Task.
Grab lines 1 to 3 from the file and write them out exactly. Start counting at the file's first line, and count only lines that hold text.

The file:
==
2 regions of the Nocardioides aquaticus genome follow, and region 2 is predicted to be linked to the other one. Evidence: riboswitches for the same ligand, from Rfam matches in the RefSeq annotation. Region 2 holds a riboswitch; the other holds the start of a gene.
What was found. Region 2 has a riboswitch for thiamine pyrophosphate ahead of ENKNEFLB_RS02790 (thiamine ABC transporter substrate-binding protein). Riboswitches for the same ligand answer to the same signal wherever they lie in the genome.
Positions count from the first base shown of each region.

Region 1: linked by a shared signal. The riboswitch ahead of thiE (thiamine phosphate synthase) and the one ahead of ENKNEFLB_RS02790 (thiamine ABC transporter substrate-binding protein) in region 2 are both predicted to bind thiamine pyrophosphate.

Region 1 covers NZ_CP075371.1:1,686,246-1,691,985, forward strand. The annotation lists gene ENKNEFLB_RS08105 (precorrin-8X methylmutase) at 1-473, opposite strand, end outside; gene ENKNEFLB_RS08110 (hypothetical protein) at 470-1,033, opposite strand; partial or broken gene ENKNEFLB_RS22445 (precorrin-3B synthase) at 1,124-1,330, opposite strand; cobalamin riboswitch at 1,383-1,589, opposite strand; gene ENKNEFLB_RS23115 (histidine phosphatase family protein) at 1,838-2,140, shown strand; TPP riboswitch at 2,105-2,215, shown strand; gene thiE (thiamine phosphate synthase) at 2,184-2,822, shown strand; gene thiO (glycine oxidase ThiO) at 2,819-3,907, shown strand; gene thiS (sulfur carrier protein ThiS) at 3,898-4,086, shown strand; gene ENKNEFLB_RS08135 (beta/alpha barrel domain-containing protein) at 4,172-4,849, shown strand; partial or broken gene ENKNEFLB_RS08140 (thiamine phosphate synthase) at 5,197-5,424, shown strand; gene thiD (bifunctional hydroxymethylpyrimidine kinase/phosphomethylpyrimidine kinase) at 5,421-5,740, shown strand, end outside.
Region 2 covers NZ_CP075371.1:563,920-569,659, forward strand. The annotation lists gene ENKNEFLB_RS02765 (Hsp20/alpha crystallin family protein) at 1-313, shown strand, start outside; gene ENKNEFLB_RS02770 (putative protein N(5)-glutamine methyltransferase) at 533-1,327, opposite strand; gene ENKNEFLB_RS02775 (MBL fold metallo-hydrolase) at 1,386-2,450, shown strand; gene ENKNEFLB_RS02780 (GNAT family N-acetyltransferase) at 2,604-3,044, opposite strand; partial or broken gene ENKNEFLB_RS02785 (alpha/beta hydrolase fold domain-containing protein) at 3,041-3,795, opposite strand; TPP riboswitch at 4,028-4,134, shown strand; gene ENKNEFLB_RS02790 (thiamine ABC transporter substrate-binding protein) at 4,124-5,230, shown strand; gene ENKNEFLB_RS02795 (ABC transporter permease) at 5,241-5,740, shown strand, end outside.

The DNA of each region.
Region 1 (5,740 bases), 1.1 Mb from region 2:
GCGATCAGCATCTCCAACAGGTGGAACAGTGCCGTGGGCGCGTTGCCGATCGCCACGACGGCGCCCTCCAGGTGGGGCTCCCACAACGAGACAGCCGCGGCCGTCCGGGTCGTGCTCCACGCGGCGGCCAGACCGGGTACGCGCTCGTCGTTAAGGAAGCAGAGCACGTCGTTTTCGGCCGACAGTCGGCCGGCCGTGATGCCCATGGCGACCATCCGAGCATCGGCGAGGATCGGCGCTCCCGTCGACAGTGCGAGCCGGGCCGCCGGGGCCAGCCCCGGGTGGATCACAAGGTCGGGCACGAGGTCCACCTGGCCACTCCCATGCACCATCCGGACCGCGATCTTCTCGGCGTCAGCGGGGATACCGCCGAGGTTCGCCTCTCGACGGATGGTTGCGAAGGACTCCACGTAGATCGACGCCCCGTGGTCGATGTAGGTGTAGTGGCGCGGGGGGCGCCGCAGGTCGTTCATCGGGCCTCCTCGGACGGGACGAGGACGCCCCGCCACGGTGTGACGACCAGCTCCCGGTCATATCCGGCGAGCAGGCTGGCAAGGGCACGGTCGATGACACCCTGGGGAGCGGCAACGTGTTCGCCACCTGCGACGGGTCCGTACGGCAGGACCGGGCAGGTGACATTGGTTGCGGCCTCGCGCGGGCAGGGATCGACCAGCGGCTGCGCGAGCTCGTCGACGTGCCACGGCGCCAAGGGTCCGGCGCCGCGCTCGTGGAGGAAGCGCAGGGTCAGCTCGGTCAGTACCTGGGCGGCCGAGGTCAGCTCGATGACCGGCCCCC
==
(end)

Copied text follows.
2 regions of the Nocardioides aquaticus genome follow, and region 2 is predicted to be linked to the other one. Evidence: riboswitches for the same ligand, from Rfam matches in the RefSeq annotation. Region 2 holds a riboswitch; the other holds the start of a gene.
What was found. Region 2 has a riboswitch for thiamine pyrophosphate ahead of ENKNEFLB_RS02790 (thiamine ABC transporter substrate-binding protein). Riboswitches for the same ligand answer to the same signal wherever they lie in the genome.
Positions count from the first base shown of each region.